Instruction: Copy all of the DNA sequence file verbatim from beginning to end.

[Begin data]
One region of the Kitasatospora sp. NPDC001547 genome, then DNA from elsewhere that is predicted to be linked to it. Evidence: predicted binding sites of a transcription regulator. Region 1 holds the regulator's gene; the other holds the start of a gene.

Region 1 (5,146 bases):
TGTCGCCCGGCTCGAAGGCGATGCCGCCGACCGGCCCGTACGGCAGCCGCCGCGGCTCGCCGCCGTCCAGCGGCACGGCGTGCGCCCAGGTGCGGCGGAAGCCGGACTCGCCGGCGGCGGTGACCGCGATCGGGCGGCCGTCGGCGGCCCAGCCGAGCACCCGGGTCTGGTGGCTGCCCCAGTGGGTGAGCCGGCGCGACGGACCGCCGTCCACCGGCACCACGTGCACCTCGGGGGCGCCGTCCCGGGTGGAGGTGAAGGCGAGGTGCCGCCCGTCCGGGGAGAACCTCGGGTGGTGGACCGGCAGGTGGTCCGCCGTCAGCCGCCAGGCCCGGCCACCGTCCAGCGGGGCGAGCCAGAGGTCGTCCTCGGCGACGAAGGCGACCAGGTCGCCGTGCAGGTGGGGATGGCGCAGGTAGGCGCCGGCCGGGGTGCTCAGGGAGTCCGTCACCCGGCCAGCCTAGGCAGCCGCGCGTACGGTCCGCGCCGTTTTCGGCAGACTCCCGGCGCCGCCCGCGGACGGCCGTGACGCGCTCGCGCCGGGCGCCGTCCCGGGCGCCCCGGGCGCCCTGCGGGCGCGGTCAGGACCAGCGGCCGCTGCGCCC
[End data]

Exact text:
One region of the Kitasatospora sp. NPDC001547 genome, then DNA from elsewhere that is predicted to be linked to it. Evidence: predicted binding sites of a transcription regulator. Region 1 holds the regulator's gene; the other holds the start of a gene.

Region 1 (5,146 bases):
TGTCGCCCGGCTCGAAGGCGATGCCGCCGACCGGCCCGTACGGCAGCCGCCGCGGCTCGCCGCCGTCCAGCGGCACGGCGTGCGCCCAGGTGCGGCGGAAGCCGGACTCGCCGGCGGCGGTGACCGCGATCGGGCGGCCGTCGGCGGCCCAGCCGAGCACCCGGGTCTGGTGGCTGCCCCAGTGGGTGAGCCGGCGCGACGGACCGCCGTCCACCGGCACCACGTGCACCTCGGGGGCGCCGTCCCGGGTGGAGGTGAAGGCGAGGTGCCGCCCGTCCGGGGAGAACCTCGGGTGGTGGACCGGCAGGTGGTCCGCCGTCAGCCGCCAGGCCCGGCCACCGTCCAGCGGGGCGAGCCAGAGGTCGTCCTCGGCGACGAAGGCGACCAGGTCGCCGTGCAGGTGGGGATGGCGCAGGTAGGCGCCGGCCGGGGTGCTCAGGGAGTCCGTCACCCGGCCAGCCTAGGCAGCCGCGCGTACGGTCCGCGCCGTTTTCGGCAGACTCCCGGCGCCGCCCGCGGACGGCCGTGACGCGCTCGCGCCGGGCGCCGTCCCGGGCGCCCCGGGCGCCCTGCGGGCGCGGTCAGGACCAGCGGCCGCTGCGCCC